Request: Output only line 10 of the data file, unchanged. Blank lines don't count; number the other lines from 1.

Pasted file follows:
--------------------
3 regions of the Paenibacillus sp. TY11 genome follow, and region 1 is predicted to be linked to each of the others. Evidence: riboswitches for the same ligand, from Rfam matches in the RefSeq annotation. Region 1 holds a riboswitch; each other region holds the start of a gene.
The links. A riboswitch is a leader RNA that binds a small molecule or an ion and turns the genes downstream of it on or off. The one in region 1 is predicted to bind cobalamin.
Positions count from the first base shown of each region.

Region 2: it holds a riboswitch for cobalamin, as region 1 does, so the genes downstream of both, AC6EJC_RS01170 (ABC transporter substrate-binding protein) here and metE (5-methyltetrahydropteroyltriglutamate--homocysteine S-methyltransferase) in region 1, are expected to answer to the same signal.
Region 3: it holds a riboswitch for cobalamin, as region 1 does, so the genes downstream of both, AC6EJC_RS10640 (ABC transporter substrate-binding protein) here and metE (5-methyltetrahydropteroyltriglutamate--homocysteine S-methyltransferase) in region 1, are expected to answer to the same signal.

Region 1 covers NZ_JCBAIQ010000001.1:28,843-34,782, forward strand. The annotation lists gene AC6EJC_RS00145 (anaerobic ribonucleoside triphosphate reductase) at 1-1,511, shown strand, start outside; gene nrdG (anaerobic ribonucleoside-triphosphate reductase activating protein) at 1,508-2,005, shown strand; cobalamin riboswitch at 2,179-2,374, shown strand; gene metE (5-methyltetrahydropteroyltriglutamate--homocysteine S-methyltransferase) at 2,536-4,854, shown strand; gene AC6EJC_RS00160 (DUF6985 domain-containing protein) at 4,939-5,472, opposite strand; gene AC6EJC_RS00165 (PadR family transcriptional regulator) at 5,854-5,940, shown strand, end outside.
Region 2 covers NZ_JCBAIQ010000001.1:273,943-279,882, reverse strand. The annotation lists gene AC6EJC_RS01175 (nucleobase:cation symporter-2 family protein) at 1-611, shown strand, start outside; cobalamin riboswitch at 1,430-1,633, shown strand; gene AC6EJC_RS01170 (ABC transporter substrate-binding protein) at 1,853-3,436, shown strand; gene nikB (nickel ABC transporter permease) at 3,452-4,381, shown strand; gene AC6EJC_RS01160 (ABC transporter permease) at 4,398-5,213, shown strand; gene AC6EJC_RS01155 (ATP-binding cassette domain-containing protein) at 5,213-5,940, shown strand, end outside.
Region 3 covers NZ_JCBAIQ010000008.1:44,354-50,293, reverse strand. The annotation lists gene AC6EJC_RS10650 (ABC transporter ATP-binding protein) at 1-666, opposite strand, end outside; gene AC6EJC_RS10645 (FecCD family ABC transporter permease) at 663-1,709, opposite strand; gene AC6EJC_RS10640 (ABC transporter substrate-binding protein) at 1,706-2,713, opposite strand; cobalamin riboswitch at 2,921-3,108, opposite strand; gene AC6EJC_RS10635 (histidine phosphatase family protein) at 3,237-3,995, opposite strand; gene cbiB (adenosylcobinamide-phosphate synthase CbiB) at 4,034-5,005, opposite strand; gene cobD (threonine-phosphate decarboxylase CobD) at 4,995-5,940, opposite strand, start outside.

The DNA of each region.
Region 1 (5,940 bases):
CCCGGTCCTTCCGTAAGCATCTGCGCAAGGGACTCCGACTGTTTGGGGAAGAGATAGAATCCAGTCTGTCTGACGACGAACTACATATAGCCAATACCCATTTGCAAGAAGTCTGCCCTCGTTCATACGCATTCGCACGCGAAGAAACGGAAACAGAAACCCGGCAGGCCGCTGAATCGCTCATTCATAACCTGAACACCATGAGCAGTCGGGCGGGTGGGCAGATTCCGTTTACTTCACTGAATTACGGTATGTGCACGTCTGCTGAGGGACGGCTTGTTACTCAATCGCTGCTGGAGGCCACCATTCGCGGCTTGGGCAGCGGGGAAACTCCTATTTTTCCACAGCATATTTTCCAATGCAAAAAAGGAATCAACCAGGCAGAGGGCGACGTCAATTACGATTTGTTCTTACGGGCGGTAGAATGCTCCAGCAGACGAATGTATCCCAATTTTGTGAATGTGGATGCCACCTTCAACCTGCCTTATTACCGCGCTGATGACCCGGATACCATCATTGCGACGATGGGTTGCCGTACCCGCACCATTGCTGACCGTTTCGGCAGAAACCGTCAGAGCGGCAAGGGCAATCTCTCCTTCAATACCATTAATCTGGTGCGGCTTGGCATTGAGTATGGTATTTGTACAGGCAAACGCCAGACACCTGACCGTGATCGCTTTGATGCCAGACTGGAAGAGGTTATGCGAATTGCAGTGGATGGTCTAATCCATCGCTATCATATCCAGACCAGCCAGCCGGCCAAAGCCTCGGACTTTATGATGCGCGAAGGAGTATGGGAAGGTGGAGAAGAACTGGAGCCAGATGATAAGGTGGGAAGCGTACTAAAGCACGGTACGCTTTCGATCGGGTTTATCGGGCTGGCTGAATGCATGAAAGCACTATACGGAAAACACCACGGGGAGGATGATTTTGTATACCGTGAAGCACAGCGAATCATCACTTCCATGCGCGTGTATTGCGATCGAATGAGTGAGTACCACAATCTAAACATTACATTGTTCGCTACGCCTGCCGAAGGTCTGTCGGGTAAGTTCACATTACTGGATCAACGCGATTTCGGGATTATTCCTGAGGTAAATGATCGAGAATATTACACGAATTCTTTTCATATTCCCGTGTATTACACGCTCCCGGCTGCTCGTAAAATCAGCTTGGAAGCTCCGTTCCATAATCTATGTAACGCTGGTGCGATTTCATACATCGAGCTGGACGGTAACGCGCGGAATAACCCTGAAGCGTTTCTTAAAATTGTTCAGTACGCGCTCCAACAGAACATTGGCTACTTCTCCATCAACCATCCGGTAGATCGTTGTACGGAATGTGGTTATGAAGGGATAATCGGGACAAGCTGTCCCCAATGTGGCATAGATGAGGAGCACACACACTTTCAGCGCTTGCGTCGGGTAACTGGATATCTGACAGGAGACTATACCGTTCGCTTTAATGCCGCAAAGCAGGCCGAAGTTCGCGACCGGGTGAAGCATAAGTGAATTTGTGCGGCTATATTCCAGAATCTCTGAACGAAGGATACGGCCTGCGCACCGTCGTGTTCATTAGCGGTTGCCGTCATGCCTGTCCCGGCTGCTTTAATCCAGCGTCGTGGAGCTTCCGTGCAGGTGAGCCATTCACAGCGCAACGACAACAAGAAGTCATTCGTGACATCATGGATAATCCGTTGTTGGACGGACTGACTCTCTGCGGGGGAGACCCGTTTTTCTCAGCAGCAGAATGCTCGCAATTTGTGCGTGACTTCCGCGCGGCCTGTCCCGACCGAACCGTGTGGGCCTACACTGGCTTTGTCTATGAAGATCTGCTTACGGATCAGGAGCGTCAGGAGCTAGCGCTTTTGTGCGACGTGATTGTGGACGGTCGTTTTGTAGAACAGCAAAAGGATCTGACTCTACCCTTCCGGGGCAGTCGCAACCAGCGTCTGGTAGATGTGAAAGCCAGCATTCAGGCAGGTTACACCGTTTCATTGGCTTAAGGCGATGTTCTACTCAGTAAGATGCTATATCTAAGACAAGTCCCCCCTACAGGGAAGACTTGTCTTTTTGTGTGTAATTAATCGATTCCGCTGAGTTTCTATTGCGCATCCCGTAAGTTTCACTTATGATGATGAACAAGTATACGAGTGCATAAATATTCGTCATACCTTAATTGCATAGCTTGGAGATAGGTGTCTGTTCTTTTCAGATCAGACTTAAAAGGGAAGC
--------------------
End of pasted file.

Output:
Region 1 (5,940 bases):